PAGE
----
Saturday, May 11, 2013


I don't know how this escaped my attention five months ago, but better late than never...

On the occasion of the arrival of Texas Chainsaw 3D  in theaters this past January (the movie recently bowed on home video formats), critic Glenn Kenny decided it would be fun to put together a list of  "Horror Movie Franchises That Don't Suck." Any such enterprise is an almost unavoidable invitation to point out all the movies that the writer leaves out, but since Kenny was wise enough to forego including the Friday the 13th pictures I will stick to commenting (briefly) on what is actually on his list. Despite their being the obvious inspiration for this undertaking, I would argue first and foremost with inclusion of the Texas Chainsaw Massacre movies as qualifying for "Horror Franchises That Don't Suck" status-- it seems to me that, the first two excepted in the extreme, the Chainsaw series has pretty consistently sucked. (I haven't seen the newest 3D incarnation.)

And I was glad to see that Kenny cuts off the Halloween  movies after the undervalued part III ("Silver Shamrock!"), because parts IV through VIII (a.k.a. Halloween: Resurrection) were pretty much bottom feeders too.

However, no rational film fan, horror aficionado or not, would have much solid ground to stand on if she or he chose to argue against the presence of Hammer (their Dracula, Frankenstein and Quatermass films) and Universal (Dracula, Frankenstein, the Mummy and even the Abbott & Costello series) anchoring any list of this kind. 

As I paged to the last entry in Kenny's MSN slide show, I was very happy to see that he had made room among such august company for the Child's Play series. The first two movies are solid starter efforts (and big hits), while the third one amounts to a negligible cash grab hurried into production to quickly capitalize on the success of Child's Play 2. Parts four and five eschew the Child's Play label in the title, associating themselves more directly with writer Don Mancini's killer doll Chucky, and it's here where things begin to get really interesting.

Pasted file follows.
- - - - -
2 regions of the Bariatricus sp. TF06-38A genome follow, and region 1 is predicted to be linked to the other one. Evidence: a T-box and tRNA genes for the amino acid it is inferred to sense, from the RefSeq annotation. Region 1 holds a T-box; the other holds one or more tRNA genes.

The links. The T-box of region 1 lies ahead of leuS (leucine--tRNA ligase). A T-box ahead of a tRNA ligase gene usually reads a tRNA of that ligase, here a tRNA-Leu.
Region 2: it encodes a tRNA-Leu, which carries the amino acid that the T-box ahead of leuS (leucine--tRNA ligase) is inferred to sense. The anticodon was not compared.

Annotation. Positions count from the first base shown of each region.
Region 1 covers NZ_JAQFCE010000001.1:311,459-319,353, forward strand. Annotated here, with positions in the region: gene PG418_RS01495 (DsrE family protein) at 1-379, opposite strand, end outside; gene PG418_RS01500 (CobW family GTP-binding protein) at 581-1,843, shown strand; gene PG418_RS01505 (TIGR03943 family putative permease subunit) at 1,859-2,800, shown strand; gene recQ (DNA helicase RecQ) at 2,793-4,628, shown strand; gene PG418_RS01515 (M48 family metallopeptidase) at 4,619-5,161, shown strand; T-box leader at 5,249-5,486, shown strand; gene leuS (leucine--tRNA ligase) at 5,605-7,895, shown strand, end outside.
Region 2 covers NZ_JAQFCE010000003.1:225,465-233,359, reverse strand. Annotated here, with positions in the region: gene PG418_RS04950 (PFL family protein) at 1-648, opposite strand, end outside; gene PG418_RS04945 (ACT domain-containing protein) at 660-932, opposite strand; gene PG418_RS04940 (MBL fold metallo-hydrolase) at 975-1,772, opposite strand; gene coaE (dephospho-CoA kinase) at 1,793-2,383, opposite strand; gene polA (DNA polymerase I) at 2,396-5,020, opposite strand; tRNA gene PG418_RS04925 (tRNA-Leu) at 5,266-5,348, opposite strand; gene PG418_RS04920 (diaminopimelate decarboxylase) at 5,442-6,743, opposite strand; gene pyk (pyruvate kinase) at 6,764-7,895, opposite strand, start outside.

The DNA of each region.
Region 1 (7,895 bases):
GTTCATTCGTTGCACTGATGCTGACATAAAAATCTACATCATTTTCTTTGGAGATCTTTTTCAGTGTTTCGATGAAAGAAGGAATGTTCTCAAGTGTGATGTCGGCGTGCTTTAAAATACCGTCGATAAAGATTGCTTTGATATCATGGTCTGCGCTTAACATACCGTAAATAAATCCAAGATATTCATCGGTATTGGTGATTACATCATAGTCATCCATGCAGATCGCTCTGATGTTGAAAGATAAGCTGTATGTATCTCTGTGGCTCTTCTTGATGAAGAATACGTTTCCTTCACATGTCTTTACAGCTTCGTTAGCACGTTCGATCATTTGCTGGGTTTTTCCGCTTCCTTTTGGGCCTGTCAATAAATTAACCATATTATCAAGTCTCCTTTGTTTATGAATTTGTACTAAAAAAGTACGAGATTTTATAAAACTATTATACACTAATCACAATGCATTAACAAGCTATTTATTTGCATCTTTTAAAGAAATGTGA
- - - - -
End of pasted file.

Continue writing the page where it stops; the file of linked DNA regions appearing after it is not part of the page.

Mancini's franchise, originally born of a satiric concept centered around the inescapable and invasive marketing of creepy children's toys in the '80s, really catches creative fire with director Ronny Yu's Bride of Chucky (1998), a movie which brings a very welcome baroque visual sensibility to the series (it was shot by Academy Award-winning cinematographer Peter Pau, whose next project was Crouching Tiger, Hidden Dragon) that helps connect it directly to the Universal pictures it so directly references. The movie is ultimately a little too beholden to the late ‘80s teens-in-danger horror movie formula, but that’s not because Mancini isn’t attempting to divert the prescribed flow-- not entirely away from straight-up grue, of course, but certainly more toward another much more brazen tonal twist.

With the introduction of Tiffany (the marvelously inimitable Jennifer Tilly) as the girlfriend and eventual bride of Chucky, a.k.a. serial killer Charles Lee Ray (Brad Dourif), the movie fulfills the great promise of horror movies as a warped prism through which to look on the world-- or in this case the world of movies. Bride of Chucky ultimately reveals itself as a full-throttle assault on the conventions of road pictures which are built entirely around the pursuit of romantic and/or domestic bliss. Chucky and Tiffany take it one step further, of course, and let us in on a well-known but oft-inaudibly-whispered secret the average Katherine Heigl-Gerard Butler meet-cute comedy tries to avoid— after the couple finally does get together, things sometimes go straight to hell. (Coincidentally, a young Heigl is one half of the teen team kidnapped by Chucky and Tiffany, devoted representatives of the film's humanoid romantic interest. Heigl’s entire movie career as a chick-flick icon could be viewed as a recoil from the crass humor and relative honesty embodied by her puppet costars, who alternate snarls and smooches with regular and apparently libidinous bloodletting.)